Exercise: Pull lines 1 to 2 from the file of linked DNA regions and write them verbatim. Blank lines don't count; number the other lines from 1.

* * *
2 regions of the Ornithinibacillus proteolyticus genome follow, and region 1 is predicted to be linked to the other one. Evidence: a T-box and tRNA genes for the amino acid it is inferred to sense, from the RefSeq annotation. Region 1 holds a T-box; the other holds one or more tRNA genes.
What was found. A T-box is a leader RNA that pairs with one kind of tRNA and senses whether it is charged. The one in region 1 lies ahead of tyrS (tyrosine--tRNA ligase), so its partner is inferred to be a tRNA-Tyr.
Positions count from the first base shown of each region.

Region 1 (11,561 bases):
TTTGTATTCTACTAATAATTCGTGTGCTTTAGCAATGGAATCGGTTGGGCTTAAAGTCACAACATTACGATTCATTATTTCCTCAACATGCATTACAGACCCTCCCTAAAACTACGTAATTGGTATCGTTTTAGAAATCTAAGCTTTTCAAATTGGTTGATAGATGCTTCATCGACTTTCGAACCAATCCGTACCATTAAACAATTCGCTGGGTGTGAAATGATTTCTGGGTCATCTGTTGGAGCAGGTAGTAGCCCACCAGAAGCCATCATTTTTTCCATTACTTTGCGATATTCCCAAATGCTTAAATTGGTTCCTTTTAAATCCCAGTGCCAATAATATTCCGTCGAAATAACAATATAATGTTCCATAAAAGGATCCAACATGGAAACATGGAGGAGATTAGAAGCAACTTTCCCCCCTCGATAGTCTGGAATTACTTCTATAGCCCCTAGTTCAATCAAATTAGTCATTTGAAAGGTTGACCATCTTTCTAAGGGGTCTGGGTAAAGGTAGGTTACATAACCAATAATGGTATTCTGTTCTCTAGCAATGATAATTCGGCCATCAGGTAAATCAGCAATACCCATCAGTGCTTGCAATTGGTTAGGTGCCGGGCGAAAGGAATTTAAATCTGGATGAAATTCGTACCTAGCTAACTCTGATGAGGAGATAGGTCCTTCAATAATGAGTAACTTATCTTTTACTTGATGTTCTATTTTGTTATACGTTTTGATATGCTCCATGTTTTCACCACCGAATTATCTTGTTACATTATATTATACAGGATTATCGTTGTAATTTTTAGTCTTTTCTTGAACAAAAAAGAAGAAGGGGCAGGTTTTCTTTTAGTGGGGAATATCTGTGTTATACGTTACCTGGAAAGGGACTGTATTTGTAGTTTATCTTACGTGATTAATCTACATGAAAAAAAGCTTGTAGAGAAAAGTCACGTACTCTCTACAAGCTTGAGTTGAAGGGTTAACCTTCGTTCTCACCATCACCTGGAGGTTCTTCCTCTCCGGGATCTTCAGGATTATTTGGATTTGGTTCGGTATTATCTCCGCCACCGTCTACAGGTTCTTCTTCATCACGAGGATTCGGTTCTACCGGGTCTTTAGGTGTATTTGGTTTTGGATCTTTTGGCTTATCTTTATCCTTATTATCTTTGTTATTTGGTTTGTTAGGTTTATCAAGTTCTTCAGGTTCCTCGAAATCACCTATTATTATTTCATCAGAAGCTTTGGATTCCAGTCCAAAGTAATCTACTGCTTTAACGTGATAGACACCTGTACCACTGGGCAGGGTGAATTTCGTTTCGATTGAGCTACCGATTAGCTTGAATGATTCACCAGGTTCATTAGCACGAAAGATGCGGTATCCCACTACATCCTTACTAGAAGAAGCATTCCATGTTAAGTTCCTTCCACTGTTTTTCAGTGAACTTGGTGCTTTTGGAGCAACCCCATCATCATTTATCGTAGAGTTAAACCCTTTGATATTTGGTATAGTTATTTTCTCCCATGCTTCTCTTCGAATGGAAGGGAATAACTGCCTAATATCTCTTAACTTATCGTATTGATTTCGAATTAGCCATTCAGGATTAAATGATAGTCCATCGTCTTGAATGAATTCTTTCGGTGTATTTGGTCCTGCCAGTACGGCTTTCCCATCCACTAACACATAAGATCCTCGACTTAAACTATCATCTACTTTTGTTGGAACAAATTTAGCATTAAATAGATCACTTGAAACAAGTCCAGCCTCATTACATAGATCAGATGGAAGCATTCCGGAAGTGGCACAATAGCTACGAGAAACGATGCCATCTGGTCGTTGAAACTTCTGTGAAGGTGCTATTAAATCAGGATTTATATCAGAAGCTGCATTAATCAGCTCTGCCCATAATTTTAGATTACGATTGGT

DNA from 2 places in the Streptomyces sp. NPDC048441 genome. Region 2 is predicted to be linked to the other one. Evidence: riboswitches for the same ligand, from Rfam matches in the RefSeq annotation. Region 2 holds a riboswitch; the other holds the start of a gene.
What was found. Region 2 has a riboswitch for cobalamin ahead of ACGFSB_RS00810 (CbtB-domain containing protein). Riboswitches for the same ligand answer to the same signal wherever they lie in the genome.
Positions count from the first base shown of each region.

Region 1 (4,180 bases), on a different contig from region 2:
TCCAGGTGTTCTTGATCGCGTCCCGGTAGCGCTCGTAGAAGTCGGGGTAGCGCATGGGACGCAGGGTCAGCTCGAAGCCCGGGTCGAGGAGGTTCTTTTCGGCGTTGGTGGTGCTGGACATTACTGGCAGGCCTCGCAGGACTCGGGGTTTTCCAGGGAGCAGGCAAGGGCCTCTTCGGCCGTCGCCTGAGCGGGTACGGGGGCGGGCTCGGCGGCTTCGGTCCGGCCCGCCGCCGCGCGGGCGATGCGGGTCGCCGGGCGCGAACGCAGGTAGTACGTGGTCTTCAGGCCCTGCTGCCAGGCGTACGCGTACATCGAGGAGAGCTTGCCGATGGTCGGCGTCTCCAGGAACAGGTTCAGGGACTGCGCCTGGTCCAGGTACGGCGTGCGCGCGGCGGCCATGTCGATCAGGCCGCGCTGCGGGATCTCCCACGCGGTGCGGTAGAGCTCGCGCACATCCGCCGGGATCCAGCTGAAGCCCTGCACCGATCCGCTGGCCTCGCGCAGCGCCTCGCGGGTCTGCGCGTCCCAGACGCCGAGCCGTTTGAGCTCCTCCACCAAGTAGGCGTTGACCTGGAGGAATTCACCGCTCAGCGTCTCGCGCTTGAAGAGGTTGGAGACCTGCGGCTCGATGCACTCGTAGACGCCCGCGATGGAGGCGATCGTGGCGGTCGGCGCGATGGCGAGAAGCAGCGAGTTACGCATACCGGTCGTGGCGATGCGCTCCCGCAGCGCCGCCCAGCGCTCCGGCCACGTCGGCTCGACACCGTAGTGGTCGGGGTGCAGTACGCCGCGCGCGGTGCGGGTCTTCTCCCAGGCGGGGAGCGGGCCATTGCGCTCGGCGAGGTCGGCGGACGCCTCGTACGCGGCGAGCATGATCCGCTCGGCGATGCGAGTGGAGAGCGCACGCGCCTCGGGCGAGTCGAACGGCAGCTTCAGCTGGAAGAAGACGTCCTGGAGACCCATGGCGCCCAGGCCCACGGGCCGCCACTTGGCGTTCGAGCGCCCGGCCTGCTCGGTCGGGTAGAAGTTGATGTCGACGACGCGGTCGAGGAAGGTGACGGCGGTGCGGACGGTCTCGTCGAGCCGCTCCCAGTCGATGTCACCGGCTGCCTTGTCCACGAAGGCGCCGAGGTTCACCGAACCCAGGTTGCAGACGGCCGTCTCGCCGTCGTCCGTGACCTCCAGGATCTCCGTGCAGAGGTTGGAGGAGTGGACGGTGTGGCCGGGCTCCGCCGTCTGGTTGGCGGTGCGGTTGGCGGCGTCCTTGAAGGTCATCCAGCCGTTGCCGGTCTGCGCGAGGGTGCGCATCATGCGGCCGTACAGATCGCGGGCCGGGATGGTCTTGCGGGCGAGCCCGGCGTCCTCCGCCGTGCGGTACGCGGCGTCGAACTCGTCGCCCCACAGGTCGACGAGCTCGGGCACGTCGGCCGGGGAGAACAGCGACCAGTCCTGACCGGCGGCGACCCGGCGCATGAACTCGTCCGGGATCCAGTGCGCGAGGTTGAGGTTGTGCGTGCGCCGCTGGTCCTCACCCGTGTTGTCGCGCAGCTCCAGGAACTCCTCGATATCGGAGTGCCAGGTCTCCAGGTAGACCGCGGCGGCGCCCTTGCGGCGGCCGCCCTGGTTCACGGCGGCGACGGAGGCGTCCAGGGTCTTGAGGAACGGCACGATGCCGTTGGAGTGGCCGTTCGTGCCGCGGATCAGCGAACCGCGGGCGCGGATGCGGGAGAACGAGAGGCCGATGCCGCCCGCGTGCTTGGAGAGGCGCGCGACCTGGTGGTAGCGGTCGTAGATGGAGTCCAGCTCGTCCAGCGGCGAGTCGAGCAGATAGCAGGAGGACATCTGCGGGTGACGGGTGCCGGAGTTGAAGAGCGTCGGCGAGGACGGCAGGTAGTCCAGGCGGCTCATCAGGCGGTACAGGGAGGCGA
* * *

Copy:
2 regions of the Ornithinibacillus proteolyticus genome follow, and region 1 is predicted to be linked to the other one. Evidence: a T-box and tRNA genes for the amino acid it is inferred to sense, from the RefSeq annotation. Region 1 holds a T-box; the other holds one or more tRNA genes.
What was found. A T-box is a leader RNA that pairs with one kind of tRNA and senses whether it is charged. The one in region 1 lies ahead of tyrS (tyrosine--tRNA ligase), so its partner is inferred to be a tRNA-Tyr.